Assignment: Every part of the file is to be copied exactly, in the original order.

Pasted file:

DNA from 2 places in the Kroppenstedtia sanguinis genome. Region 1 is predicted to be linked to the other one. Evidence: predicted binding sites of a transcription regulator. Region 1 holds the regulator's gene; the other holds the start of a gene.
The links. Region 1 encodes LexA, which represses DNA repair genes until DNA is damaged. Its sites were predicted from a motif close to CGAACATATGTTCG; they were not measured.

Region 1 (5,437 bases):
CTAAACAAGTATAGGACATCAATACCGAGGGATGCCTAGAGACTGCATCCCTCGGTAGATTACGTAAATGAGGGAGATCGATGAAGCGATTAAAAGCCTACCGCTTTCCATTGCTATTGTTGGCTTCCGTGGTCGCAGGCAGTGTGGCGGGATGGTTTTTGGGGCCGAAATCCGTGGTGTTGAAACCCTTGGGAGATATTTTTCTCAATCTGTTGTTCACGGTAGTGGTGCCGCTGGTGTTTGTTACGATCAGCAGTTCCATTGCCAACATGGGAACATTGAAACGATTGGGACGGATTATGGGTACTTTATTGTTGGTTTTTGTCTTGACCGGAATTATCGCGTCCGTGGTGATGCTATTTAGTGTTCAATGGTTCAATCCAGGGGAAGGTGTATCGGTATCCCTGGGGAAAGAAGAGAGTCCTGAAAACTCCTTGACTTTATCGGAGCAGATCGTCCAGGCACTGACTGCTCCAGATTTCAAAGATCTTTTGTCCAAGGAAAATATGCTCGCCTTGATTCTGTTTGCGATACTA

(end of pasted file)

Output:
DNA from 2 places in the Kroppenstedtia sanguinis genome. Region 1 is predicted to be linked to the other one. Evidence: predicted binding sites of a transcription regulator. Region 1 holds the regulator's gene; the other holds the start of a gene.
The links. Region 1 encodes LexA, which represses DNA repair genes until DNA is damaged. Its sites were predicted from a motif close to CGAACATATGTTCG; they were not measured.

Region 1 (5,437 bases):
CTAAACAAGTATAGGACATCAATACCGAGGGATGCCTAGAGACTGCATCCCTCGGTAGATTACGTAAATGAGGGAGATCGATGAAGCGATTAAAAGCCTACCGCTTTCCATTGCTATTGTTGGCTTCCGTGGTCGCAGGCAGTGTGGCGGGATGGTTTTTGGGGCCGAAATCCGTGGTGTTGAAACCCTTGGGAGATATTTTTCTCAATCTGTTGTTCACGGTAGTGGTGCCGCTGGTGTTTGTTACGATCAGCAGTTCCATTGCCAACATGGGAACATTGAAACGATTGGGACGGATTATGGGTACTTTATTGTTGGTTTTTGTCTTGACCGGAATTATCGCGTCCGTGGTGATGCTATTTAGTGTTCAATGGTTCAATCCAGGGGAAGGTGTATCGGTATCCCTGGGGAAAGAAGAGAGTCCTGAAAACTCCTTGACTTTATCGGAGCAGATCGTCCAGGCACTGACTGCTCCAGATTTCAAAGATCTTTTGTCCAAGGAAAATATGCTCGCCTTGATTCTGTTTGCGATACTA